LIFE and waste recycling: Innovative waste management options in Europe I p. aim, it defines several actions, such Framework legislation be taken during transportation. Pro- as the improvement of existing waste cedures must take into account the management schemes and invest- One of the first legal measures taken principles of self-sufficiency, prox- ment in quantitative and qualitative to protect the environment at EU level imity of waste for disposal and prior prevention. Furthermore, it called for was the waste framework Direc- informed consent. the development of seven thematic tive (WFD)5 of 1975 (revised in 1991 strategies, including those on ‘the and codified in 2006). The WFD lays Processing and disposal sustainable use of natural resources’ down the principles for – and there- facilities and ‘the prevention and recycling of fore has a direct or indirect impact waste’, which were published by the on - all other EU legislation related The European Union has laid down European Commission on 21 Decem- to waste. It sets guidelines for waste strict conditions that need to be met ber 2005. management in Member States, by European waste facilities. Common including the obligation to take all technical operational standards aim at The Thematic Strategy on the sustain- necessary steps to prevent waste reducing the impact of the treatment able use of natural resources3 aims generation, to encourage re-use and and disposal of waste - particularly to reduce the negative environmental to ensure safe disposal. Provisions incineration and landfilling - on the impacts arising from the use of natu- relating to the establishment of an environment and human health. ral resources in a growing economy. integrated and adequate network of To achieve this it focuses on improv- disposal installations are intended to Based on the definition of differ- ing knowledge, understanding and make the Community self-sufficient ent waste and landfill categories, awareness of European resource use, in waste disposal. the Directive on landfill of waste8 developing monitoring tools, and fos- lays down a standard waste accep- tering strategic approaches and pro- The Thematic Strategy on prevention tance procedure to avoid risks. This cesses in specific economic sectors. and recycling of waste foresees a fur- includes the obligation that waste It stresses that policies need to move ther revision of the WFD as described be landfilled according to type and beyond emissions and waste control above. To improve implementation it treated before disposal. It defines if they are to reduce the environmen- seeks to oblige all EU Member States wastes not to be accepted in any tal impact of resource use; they must to develop national waste prevention landfill and sets up a system of oper- cover the whole life-cycle of resources programmes. To contribute to better ating permits for landfill sites. from collection to disposal. regulation it calls for the hazardous waste and waste oil Directives (see The Directive on waste incinera- A ‘European recycling society’ is below) to be merged with the WFD. tion9 covers waste incineration and the long-term vision of the The- ‘co-incineration’ plants - the main matic Strategy on the prevention The hazardous waste Directive 6 purpose of the latter being energy and recycling of waste 4. It seeks of 1991 laid down stringent require- generation or the production of mate- to promote a ‘recycling society’ in ments for the management of a list rial products. It introduced technical Europe and provides the framework of commonly defined hazardous for a comprehensive revision of EU wastes. It requires Member States Although the recycling of municipal waste policy in view of the priorities to ensure that hazardous waste is waste has been increasing, this has set on prevention and recycling in recorded, identified and not mixed been almost completely offset by an the EAP. The strategy calls for the with other hazardous or non-haz- increase in municipal waste generation. existing legal framework to be clari- ardous waste. It states that any fied, simplified, streamlined and also establishment carrying out disposal modernised with the introduction of operations must obtain a permit a life-cycle analysis in policymaking. and be subject to inspection. The It stresses that progress requires a competent authorities must publish renewed emphasis on full implemen- plans for the management of haz- tation of existing legislation and bet- ardous waste, to be evaluated by ter knowledge and information on the the Commission. current situation and best practice. More ambitious waste prevention The Regulation on the shipment of LIFE04 ENV/LV/000634 policies and common reference stan- waste7 sets out a system of control dards for recycling are also needed for the movement of waste; it speci- to prevent the threat of ‘eco-dump- fies the documentation to be pro- ing’ in Europe. vided and the security measures to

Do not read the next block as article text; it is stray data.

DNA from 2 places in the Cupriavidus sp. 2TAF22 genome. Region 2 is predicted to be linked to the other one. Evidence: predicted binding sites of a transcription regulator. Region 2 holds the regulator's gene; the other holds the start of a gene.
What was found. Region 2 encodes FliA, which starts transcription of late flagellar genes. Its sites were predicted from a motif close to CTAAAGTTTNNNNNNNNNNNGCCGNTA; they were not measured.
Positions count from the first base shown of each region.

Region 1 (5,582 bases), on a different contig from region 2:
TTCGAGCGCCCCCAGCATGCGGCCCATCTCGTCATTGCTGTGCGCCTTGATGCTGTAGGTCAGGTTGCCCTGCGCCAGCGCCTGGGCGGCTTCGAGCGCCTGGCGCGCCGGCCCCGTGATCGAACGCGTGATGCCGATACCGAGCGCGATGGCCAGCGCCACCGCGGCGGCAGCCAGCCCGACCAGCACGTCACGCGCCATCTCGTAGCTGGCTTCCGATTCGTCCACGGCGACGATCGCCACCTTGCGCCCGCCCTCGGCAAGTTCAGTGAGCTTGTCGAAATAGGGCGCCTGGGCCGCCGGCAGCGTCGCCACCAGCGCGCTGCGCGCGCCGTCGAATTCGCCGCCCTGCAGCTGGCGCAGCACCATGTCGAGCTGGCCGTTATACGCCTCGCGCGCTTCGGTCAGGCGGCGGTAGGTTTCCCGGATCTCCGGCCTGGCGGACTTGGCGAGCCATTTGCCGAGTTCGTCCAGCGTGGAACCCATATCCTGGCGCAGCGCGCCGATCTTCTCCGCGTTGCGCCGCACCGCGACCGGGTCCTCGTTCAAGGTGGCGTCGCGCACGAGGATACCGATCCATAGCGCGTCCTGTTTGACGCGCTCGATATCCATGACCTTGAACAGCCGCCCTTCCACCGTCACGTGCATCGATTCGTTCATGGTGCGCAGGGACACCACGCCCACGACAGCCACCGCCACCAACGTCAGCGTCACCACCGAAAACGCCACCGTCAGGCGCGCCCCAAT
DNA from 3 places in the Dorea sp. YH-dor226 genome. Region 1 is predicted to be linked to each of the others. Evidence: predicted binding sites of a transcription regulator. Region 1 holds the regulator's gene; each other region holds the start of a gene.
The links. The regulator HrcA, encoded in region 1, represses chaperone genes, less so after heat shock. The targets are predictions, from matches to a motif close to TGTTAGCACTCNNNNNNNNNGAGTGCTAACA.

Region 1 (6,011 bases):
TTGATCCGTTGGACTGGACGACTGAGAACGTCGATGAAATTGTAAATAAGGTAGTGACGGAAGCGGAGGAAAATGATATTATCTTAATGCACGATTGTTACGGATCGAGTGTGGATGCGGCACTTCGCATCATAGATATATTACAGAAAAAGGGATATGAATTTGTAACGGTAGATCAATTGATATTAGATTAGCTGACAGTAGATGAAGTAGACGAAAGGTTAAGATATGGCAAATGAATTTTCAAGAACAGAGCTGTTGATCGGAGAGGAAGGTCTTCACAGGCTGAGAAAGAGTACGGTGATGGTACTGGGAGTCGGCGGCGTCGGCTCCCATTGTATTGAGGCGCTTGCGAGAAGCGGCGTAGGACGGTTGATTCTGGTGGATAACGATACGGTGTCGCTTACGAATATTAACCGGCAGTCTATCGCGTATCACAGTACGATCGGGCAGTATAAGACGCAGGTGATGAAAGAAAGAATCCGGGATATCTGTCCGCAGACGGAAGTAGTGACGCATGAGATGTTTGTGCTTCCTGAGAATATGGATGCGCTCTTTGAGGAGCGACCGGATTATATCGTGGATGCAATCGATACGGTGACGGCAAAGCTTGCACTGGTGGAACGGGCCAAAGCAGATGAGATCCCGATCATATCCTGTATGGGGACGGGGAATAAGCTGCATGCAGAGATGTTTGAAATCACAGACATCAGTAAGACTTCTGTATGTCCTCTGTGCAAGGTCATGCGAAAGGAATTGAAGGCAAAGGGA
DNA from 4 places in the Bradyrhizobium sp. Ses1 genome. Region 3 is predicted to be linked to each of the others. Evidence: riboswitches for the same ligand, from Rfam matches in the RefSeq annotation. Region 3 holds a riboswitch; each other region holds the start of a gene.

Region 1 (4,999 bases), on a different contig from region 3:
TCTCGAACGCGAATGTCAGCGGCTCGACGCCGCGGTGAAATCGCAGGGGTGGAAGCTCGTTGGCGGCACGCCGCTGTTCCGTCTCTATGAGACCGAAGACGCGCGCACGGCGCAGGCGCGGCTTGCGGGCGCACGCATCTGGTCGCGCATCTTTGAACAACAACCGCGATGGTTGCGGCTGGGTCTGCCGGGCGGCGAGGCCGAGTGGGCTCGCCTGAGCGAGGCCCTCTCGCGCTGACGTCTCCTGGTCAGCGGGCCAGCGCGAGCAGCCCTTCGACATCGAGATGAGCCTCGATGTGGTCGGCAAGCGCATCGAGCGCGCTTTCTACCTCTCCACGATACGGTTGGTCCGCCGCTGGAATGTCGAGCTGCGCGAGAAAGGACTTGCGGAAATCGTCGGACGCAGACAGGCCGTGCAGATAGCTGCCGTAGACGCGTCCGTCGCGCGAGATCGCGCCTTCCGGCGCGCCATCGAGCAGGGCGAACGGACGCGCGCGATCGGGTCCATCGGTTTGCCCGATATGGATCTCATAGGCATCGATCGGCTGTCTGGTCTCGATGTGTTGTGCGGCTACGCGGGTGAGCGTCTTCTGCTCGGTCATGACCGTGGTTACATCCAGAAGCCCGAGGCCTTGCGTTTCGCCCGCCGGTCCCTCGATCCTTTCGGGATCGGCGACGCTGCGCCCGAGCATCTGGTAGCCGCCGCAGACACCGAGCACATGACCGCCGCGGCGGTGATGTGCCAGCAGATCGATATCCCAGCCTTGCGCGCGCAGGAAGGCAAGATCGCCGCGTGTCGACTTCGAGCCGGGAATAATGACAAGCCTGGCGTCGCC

LIFE05 ENV FIN 000539 Waste hierarchy "%34 /04)/. 0REVENT WASTE IN THE FIRST PLACE Current EU waste policy is based on a concept known 2E USE THE PRODUCT as the ‘waste hierarchy’, which classifies the dif- 2ECYCLE THE PRODUCT ferent options for managing waste from ‘best’ to ‘worst’ from 2ECYCLE OR COMPOST THE MATERIAL an environmental perspective: 2ECOVER THE ENERGY BY INCINERATING prevention; re-use; recycling; recovery; and disposal. Although $ISPOSE OF THE PRODUCT IN A LANDFILL the waste hierarchy should not be seen as a rigid rule, the aim of 7/234 /04)/. moving towards a recycling and recovery society means moving up the hierarchy, away from environmentally dam- aging landfill and incineration procedures. Waste prevention awareness raising The Directive on waste electrical and The Directive on packaging and poster electronic equipment (WEEE)10 was packaging waste (adopted in 199412 introduced to tackle this fast growing and amended in 200413) supplemented requirements and operational condi- waste stream by setting targets for the Community measures14 first intro- tions for these plants, including the its separate collection, recovery and duced in the early 1980s, covering the obligation for plants to have prior recycling. It shifts responsibility to packaging of liquid beverage contain- authorisation. Emission limits are set producers for recycling electrical and ers intended for human consumption. for certain pollutants released into electronic equipment, which consum- The directive sets out measures and the air or water. ers can return to them free of charge. requirements for the prevention, re- This is complemented by the Directive use and recovery of packaging waste Special waste streams on the restriction of the use of cer- in Member States. It aims to harmonise tain hazardous substances (RoHS)11, national schemes to ensure the viabil- To complement the measures set out which requires the substitution of ity of collection and recycling activities above, the EU has adopted detailed various heavy metals and brominated within the internal market. legislation covering specific individ- flame retardants in new equipment ual waste streams. These typically entering the market. Together, these The 1975 waste oil Directive15, as last cover both preventative measures aim to provide incentives to improve amended by the 2000 waste incinera- and common rules for separate col- the design of electrical and electronic tion Directive, promotes the safe col- lection and treatment. equipment to facilitate recycling. lection and disposal of mineral-based lubricants or industrial oils which have become unfit for their original intended use. According to the direc- tive, Member States must ensure that waste oils are collected and disposed of appropriately. Priority should be given to refining and thus regenerating waste oils. Alternative procedures may include combustion, destruction, stor- age or tipping. The directive outlaws certain disposal methods and requires the registration and supervision of enti- ties engaged in waste oil collection or disposal. LIFE03 ENV/S/000596 Bunker to receive used vehicle oil filters and conveyer belt